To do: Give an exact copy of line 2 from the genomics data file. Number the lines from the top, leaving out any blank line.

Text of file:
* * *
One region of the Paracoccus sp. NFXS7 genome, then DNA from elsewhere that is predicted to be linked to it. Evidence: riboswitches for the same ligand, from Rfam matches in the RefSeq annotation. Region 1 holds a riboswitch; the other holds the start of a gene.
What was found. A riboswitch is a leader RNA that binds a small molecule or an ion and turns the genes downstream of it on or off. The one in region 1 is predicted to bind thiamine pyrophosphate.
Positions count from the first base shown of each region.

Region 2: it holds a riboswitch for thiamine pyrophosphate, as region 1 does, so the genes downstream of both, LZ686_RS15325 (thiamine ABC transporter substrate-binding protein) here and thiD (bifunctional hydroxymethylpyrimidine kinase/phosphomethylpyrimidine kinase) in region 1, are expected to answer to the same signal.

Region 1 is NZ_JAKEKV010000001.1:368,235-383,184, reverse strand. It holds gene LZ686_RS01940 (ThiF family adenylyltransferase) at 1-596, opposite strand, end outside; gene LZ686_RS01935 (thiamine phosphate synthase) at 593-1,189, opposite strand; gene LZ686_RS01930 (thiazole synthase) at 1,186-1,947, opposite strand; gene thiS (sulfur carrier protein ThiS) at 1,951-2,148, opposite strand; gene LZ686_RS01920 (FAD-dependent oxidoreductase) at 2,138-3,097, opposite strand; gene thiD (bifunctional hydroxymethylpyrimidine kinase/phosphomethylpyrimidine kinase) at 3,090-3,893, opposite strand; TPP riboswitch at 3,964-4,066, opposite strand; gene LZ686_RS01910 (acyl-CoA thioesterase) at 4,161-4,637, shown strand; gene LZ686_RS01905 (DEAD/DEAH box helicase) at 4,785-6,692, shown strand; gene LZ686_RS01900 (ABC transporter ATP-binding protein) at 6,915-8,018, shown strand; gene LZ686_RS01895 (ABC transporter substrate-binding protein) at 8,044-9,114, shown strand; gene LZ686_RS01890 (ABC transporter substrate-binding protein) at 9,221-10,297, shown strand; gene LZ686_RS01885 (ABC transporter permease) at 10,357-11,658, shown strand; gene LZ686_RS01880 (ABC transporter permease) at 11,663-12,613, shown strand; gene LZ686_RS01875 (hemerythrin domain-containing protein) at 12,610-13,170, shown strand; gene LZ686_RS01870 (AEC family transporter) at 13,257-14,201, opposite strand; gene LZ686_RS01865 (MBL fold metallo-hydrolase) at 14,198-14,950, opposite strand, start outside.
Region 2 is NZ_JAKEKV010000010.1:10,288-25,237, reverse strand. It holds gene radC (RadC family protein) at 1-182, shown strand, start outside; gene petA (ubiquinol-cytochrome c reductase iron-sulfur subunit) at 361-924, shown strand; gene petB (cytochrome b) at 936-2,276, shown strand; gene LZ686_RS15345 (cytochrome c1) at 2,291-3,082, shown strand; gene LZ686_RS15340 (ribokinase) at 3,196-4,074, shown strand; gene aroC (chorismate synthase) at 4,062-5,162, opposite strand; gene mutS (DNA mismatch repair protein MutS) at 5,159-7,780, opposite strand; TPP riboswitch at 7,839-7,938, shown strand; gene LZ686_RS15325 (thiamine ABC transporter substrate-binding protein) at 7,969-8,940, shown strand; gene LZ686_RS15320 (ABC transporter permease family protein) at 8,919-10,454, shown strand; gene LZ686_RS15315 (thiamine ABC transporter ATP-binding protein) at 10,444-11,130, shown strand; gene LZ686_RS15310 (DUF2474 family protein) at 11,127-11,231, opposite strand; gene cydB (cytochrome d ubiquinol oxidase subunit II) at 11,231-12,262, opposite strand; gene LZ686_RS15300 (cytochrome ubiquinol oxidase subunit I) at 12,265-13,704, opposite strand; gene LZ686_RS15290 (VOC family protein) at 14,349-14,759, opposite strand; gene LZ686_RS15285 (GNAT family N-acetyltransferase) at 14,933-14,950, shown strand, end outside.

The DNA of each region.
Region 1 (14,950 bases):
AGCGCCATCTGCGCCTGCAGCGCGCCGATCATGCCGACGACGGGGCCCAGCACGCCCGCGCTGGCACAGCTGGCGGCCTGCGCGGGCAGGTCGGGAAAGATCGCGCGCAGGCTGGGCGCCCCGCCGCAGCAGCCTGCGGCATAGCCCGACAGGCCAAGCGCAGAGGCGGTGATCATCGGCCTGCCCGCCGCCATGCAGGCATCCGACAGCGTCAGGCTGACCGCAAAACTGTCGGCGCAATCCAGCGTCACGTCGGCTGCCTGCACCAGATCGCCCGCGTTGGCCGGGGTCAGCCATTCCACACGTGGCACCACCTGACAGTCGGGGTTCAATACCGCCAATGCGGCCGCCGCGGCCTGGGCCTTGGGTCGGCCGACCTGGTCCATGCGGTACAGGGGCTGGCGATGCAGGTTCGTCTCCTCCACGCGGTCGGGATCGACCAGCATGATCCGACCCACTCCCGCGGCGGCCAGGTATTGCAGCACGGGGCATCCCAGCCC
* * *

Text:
What was found. A riboswitch is a leader RNA that binds a small molecule or an ion and turns the genes downstream of it on or off. The one in region 1 is predicted to bind thiamine pyrophosphate.